Why another book about private equity, and especially an introductory one?
The answer lies in my experience of reading the different kinds of literature available and my recurring lack of satisfaction regarding their ability to combine so as to formulate an articulate theory. Each piece of the private equity puzzle is interesting, but they somehow do not represent an harmonious and clear picture. I am obviously not the only one to be dissatisfied: the success of the abridged French version of this book (Demaria, 2006 & 2007), of which the first edition as well as the updated reprint were sold out each within less than a year, tends to confirm it.
Cartoon I.1 The potentially disruptive impact of a French input ...
© 2009 Wiley Miller and Universal Uclick. Reprinted by permission.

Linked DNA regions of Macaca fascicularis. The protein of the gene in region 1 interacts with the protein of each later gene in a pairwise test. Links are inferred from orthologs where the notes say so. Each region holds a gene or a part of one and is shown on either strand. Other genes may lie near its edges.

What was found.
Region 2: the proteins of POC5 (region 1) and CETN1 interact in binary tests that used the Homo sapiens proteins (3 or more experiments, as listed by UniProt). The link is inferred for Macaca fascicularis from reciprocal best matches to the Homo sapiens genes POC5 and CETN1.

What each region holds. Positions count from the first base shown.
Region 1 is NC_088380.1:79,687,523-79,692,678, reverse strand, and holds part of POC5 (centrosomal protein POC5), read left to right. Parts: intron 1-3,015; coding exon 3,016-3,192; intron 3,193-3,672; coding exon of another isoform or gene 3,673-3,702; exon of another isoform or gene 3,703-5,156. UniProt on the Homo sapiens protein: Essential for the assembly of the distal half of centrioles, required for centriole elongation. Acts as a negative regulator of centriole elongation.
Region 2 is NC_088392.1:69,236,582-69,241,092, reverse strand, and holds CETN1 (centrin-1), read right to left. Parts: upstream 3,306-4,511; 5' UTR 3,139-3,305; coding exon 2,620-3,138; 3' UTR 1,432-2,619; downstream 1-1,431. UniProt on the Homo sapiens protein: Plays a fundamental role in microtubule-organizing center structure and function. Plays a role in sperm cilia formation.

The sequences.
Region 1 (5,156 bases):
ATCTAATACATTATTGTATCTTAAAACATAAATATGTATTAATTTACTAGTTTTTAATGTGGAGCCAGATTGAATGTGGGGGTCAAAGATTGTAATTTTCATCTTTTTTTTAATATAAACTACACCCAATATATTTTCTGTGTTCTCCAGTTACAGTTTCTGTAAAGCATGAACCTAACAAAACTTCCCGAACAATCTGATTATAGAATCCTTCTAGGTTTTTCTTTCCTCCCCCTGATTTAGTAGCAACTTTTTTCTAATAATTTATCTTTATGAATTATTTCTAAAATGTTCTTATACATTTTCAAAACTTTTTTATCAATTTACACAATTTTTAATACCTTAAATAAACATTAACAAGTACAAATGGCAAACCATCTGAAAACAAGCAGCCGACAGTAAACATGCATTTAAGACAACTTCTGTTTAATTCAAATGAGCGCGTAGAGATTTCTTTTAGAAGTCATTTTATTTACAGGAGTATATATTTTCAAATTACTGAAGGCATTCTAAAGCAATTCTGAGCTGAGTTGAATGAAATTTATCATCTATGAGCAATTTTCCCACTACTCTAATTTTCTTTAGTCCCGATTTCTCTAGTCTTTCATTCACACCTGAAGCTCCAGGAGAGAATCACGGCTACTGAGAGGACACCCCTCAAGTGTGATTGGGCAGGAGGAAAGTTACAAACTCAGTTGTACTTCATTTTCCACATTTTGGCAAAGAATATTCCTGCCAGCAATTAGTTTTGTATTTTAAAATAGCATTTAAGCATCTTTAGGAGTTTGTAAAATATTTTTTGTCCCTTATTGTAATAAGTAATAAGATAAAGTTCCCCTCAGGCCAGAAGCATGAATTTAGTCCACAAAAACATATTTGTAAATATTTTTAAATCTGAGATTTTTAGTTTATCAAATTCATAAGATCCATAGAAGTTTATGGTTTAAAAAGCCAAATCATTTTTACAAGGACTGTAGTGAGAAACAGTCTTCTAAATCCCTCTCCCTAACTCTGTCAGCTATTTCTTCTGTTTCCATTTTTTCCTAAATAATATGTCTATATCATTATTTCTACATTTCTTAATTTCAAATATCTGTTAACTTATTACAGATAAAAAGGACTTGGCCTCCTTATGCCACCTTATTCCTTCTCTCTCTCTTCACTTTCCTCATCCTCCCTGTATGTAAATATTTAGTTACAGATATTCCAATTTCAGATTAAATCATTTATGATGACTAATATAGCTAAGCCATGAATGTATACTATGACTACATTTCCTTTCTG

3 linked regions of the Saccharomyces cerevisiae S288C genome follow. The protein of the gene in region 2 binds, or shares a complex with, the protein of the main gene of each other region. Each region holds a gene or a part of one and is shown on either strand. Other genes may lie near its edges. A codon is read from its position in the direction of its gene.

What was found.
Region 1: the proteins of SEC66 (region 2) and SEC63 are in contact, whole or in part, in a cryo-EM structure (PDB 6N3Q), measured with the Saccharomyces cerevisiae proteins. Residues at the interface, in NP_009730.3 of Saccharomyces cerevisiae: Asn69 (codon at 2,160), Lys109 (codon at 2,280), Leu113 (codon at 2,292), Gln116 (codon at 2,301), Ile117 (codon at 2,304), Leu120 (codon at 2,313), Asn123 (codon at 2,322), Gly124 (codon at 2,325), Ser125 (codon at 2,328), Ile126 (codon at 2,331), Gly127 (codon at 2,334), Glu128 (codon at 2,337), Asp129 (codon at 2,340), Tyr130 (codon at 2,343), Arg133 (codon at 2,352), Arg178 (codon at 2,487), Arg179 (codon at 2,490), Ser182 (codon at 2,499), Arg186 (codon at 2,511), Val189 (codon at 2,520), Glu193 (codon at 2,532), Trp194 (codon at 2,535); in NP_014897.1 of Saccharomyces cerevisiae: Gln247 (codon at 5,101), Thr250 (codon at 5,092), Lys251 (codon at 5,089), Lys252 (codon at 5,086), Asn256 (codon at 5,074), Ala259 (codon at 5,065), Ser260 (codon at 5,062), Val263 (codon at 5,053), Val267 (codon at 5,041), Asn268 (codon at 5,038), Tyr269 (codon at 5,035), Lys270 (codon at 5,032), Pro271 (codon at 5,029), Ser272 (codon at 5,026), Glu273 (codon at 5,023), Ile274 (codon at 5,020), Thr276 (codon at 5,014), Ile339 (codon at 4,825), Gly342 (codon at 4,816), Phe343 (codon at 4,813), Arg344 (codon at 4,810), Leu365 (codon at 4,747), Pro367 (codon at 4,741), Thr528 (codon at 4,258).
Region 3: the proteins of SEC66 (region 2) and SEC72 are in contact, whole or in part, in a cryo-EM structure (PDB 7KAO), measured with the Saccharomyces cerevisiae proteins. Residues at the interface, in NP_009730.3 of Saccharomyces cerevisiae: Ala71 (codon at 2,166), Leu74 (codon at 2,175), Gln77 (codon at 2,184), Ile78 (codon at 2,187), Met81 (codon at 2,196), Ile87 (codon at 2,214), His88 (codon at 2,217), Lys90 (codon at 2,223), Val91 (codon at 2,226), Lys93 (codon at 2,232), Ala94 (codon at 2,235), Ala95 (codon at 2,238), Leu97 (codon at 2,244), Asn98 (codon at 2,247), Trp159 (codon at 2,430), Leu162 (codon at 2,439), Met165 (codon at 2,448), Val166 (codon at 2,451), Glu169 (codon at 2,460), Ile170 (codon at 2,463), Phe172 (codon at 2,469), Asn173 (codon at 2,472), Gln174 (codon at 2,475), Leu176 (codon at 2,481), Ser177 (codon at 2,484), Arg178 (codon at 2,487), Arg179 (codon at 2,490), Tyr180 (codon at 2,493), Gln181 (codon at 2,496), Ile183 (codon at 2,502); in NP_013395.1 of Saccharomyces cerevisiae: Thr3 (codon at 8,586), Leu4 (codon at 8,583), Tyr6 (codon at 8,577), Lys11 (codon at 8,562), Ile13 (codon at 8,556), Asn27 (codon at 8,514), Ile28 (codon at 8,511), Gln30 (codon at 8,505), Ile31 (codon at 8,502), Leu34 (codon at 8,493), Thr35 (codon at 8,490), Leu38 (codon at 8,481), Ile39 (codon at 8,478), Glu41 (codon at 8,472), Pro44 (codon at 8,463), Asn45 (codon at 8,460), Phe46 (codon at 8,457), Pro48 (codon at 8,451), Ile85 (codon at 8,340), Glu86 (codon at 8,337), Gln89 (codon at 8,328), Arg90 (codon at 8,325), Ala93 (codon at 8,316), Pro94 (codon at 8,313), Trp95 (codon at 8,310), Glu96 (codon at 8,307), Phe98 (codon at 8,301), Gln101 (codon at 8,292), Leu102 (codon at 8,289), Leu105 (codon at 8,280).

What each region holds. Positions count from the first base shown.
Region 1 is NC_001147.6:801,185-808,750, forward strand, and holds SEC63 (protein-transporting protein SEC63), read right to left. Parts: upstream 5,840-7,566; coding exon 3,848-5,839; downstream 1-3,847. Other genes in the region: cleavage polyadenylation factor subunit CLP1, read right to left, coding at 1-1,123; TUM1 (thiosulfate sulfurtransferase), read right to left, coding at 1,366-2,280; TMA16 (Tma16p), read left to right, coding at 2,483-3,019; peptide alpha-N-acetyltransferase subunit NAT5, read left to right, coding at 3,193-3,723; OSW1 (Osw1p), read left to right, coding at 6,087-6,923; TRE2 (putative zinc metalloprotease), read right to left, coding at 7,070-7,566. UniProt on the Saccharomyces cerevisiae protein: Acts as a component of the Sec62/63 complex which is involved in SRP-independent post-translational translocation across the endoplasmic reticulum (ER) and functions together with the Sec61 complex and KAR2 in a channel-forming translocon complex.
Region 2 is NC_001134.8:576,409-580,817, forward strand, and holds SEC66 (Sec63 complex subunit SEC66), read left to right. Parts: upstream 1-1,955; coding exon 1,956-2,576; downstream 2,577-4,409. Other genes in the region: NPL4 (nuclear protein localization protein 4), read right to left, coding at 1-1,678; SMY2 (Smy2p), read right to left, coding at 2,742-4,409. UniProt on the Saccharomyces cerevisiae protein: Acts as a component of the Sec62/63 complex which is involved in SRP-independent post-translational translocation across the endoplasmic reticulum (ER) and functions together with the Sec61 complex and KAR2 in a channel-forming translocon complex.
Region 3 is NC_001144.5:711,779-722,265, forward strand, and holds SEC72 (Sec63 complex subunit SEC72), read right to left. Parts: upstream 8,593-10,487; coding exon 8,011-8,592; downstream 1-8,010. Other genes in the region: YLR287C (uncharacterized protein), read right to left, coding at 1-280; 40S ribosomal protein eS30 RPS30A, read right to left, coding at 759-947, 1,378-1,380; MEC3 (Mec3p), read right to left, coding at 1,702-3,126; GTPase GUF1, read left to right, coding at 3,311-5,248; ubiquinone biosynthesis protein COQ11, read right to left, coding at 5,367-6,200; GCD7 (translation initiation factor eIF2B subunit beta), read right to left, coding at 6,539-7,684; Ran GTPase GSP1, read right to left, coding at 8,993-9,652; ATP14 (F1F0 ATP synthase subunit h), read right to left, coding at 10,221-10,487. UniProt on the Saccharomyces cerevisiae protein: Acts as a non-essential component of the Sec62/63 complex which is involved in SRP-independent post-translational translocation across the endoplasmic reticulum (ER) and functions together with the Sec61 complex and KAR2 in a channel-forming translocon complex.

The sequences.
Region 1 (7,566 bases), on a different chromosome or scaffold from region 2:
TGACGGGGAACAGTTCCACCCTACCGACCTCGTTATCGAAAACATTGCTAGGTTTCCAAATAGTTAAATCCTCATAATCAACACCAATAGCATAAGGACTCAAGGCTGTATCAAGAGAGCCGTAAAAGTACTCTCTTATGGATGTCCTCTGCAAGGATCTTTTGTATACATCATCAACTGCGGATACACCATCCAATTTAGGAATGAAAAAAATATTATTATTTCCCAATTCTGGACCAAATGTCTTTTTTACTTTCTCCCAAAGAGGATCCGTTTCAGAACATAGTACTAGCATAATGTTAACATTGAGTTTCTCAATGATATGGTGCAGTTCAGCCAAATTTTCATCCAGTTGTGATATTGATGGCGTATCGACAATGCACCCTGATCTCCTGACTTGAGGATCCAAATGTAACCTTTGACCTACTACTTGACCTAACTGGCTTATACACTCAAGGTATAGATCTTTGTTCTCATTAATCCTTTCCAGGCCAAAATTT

There have been honourable attempts to paint a portrait of this emerging asset class, by famous and reputable institutions, such as The Institute of Chartered Accountants of England and Wales (ICAEW). Many academics from different disciplines as well as finance practitioners have also tried to contribute to public enlightenment. One of the criticisms made of these written works is that they remain prisoners of ill-adapted theoretical frameworks. Designed as toolboxes for analysing quantitative data, these frameworks soon reveal their limitations as they were not designed specifically to analyse ...

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